Git 2.22.0 to be Released

74 developers made 745 changes to the new version of popular tool
10 June 2019   571

The release of the version control system Git 2.22.0 is presented. Git is one of the most popular, reliable and high-performance version control systems, providing flexible non-linear development tools based on branching and merging branches. 

Compared to the previous release, 745 changes were made to the new version, prepared with by of 74 developers, of which 18 took part in the development for the first time. Major innovations:

  • New transfer mode for the commit set "git rebase --rebase-merges" available since release 1.18 replaced with old option "--preserve-merges", which is now marked obsolete.
  • Support for creating a new branch based on the result of determining the merge base of two other branches (merge base, linking to a common ancestor) using the "git branch new A ... B" and "git checkout -b new A ... B" constructs, in which "A ... B" implies the definition of a merge base between two specified commits, similar to the way "git checkout A ... B" shifts HEAD to the base commit and "diff A ... B" shows the changes between with commit "B" and common with commit "A" ancestor has been added.
  • "git branch --show-current" added to display the name of the branch obtained during the checkout operation;

Get more info at Github and official Github's blog

Linux 5.3 Kernel to be Released

Huge amount of updates, improvements, changes and new features awaits all Linux users
17 September 2019   258

After two months of development, Linus Torvalds introduced the Linux 5.3 kernel release. Among the most notable changes: support for AMD Navi GPUs, Zhaoxi processors, and Intel Speed ​​Select power management technology, the ability to use umwait instructions to wait without using loops, increasing the interactivity utilization clamping mode for asymmetric CPUs, the pidfd_open system call, the ability to use IPv4 addresses from the subnet, the possibility of hardware acceleration of nftables, support for HDR in the DRM subsystem, integration of the ACRN hypervisor.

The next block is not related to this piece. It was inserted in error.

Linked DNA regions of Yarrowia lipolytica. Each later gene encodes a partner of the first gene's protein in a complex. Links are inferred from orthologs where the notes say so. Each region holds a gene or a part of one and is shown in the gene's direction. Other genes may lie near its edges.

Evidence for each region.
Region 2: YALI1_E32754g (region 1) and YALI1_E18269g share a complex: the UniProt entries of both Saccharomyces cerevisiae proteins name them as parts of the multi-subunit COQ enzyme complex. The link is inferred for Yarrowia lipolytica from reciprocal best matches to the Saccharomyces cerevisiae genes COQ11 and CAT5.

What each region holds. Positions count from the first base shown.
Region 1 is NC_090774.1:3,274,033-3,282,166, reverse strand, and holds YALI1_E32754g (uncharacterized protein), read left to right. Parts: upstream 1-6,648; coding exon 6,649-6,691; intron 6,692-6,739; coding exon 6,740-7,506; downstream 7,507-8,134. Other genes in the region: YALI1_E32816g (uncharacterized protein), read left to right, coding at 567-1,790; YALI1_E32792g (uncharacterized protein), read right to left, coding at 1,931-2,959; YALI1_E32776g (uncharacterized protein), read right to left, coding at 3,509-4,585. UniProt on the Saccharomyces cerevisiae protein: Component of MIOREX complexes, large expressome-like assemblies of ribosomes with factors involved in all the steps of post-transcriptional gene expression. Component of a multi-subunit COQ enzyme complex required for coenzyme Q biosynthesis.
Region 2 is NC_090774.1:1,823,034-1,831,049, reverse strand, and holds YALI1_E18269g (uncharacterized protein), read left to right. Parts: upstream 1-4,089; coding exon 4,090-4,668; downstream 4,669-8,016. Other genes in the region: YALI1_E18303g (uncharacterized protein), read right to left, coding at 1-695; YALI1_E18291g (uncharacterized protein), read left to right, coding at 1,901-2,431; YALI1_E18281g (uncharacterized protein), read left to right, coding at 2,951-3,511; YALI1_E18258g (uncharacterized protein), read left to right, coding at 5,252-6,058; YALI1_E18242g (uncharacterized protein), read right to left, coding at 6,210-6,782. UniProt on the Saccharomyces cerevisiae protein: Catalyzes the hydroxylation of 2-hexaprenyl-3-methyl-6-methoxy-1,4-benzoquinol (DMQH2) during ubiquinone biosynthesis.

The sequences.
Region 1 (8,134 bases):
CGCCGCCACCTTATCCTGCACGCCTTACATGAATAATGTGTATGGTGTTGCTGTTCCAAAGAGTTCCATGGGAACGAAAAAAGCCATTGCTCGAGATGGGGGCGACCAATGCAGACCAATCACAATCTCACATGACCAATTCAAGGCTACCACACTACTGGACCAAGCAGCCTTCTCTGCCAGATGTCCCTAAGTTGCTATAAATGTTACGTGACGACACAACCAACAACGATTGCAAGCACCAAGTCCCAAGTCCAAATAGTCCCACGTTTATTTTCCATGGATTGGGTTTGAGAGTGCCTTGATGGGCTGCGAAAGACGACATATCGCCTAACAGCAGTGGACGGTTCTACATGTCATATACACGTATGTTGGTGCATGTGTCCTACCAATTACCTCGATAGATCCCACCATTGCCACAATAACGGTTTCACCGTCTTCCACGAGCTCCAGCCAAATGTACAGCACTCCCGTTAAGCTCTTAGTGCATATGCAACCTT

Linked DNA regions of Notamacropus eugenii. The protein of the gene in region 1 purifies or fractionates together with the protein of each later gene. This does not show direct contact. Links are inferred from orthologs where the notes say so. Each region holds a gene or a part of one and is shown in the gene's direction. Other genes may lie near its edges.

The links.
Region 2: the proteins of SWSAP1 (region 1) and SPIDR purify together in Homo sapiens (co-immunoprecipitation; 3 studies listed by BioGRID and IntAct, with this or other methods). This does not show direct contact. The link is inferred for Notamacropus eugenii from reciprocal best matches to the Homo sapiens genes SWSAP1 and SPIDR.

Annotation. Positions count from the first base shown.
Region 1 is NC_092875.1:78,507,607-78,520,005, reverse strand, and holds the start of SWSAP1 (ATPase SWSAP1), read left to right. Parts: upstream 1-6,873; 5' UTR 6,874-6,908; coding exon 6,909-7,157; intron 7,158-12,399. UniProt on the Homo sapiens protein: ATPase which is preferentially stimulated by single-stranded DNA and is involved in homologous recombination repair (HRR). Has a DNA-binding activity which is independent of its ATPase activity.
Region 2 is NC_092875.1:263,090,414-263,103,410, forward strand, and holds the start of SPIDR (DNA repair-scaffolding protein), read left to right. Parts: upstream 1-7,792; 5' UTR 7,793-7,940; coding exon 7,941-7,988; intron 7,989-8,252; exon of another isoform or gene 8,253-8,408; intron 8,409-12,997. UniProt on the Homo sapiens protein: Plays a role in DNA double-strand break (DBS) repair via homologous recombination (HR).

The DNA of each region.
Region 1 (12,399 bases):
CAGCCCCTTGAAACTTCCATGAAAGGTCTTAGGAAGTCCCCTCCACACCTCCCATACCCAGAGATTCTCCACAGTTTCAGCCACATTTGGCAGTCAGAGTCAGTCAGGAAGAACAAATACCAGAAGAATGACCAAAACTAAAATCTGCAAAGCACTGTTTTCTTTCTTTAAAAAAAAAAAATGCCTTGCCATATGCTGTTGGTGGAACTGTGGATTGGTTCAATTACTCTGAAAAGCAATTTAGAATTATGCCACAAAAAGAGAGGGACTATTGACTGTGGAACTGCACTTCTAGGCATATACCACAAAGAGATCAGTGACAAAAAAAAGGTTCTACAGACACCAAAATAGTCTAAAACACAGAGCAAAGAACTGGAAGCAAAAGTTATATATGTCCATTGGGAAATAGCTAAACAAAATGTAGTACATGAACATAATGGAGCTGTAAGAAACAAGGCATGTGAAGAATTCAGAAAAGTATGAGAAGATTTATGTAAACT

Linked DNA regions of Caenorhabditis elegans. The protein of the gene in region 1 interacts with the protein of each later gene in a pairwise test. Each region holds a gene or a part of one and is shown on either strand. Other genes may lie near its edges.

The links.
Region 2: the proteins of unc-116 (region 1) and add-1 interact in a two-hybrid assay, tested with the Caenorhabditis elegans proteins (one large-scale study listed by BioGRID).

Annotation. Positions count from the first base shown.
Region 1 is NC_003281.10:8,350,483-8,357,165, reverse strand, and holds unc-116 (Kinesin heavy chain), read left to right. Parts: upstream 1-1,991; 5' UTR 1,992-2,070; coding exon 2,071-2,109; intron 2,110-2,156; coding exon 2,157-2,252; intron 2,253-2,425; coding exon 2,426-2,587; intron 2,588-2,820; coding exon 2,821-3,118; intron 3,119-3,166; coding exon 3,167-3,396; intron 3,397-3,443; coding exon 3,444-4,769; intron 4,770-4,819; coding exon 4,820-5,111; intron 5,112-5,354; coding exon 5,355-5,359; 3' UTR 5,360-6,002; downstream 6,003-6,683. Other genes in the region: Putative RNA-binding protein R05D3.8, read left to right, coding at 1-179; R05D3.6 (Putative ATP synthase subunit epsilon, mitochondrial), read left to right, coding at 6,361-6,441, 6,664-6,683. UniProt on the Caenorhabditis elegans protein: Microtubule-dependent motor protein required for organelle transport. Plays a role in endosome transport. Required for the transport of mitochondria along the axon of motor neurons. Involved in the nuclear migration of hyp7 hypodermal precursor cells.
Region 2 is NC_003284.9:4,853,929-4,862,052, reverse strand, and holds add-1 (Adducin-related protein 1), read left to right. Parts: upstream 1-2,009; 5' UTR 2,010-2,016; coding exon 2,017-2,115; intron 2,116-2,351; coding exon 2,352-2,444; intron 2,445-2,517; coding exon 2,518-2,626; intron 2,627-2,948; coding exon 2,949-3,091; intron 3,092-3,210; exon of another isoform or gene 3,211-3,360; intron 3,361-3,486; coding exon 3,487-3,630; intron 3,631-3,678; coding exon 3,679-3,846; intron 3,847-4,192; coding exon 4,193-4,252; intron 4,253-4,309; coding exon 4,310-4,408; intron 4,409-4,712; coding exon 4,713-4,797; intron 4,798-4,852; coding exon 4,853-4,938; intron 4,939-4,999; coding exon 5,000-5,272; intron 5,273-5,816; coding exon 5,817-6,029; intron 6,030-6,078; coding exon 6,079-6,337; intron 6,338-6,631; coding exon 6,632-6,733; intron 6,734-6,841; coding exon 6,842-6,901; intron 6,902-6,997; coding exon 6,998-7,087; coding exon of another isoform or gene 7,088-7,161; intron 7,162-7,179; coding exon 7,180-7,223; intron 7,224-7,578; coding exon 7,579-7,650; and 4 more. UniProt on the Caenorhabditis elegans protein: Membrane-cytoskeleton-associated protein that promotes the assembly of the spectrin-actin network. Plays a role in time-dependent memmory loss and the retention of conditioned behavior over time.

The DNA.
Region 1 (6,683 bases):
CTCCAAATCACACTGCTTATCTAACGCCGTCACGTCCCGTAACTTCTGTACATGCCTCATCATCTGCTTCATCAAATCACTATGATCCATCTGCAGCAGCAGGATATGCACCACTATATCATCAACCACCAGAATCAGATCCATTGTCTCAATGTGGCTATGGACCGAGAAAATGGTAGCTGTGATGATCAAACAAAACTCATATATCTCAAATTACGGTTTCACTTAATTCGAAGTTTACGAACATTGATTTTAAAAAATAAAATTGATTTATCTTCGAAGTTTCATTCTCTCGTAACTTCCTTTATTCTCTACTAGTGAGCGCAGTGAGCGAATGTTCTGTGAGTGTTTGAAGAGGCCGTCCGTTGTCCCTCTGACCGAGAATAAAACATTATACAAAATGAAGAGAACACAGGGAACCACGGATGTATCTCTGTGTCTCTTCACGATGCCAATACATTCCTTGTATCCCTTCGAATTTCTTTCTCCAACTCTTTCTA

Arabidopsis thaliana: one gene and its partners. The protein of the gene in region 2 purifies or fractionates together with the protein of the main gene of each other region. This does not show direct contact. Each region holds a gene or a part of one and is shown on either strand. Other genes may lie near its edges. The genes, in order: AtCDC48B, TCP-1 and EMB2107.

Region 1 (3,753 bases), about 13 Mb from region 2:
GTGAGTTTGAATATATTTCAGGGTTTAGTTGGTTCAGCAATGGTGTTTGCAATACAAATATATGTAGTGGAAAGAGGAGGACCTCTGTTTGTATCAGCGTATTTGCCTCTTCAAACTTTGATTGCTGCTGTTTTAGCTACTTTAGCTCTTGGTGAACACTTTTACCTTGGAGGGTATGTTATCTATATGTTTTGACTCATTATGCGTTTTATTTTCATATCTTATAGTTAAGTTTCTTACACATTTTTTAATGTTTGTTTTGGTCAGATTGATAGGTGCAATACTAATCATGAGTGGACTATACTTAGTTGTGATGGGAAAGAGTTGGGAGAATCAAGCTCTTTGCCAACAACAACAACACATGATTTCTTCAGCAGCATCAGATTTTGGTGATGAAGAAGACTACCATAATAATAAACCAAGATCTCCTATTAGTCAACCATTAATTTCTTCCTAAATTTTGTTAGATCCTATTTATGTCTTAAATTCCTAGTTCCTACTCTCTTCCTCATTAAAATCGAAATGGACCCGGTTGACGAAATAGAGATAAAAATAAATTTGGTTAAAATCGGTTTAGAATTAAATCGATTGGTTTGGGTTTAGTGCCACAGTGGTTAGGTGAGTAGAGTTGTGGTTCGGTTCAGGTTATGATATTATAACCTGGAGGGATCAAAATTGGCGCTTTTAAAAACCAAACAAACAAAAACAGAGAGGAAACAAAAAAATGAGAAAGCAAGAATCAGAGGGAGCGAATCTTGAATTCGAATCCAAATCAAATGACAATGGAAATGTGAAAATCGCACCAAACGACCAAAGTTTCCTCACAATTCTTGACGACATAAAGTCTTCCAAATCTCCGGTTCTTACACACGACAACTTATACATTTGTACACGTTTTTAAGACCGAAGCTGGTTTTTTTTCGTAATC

In the announcement of the new release, Linus reminded all developers of the main rule of kernel development - maintaining the invariance of behavior for user space components. Changes in the kernel should in no way violate already running applications and lead to user-level regressions. At the same time, a violation of behavior can cause not only a change in the ABI, removal of outdated code or errors, but also an indirect effect of correctly working useful improvements. As a good example, the useful optimization in Ext4 code was discarded, which reduces the number of accesses to the drive by disabling the read-ahead inode table for small I / O requests.

Optimization has led to the fact that, due to a decrease in disk activity, the entropy for the random number generator getrandom () began to accumulate more slowly and in some configurations, under certain circumstances, there could be hangs during loading until the entropy pool is full. Since the optimization is really useful, a discussion arose among the developers, in which it was proposed to eliminate the problem by disabling the default blocking mode of the getrandom () call with the addition of an optional flag to wait for entropy, but such a change will affect the quality of random numbers at the initial stage of loading. In the change rollback commit, Linus noted that he plans to bring the optimization back as soon as the problem with getrandom () is resolved.

The new version adopted 15794 patches from 1974 developers, the patch size is 92 MB (the changes affected 13986 files, 258419 lines of code were added, 599137 lines were deleted). About 39% of all the changes presented in 5.3 are related to device drivers, about 12% of changes are related to updating the code specific to hardware architectures, 11% are connected to the network stack, 3% to file systems and 3% to internal kernel subsystems.

Get more information about the new features and from the mailing.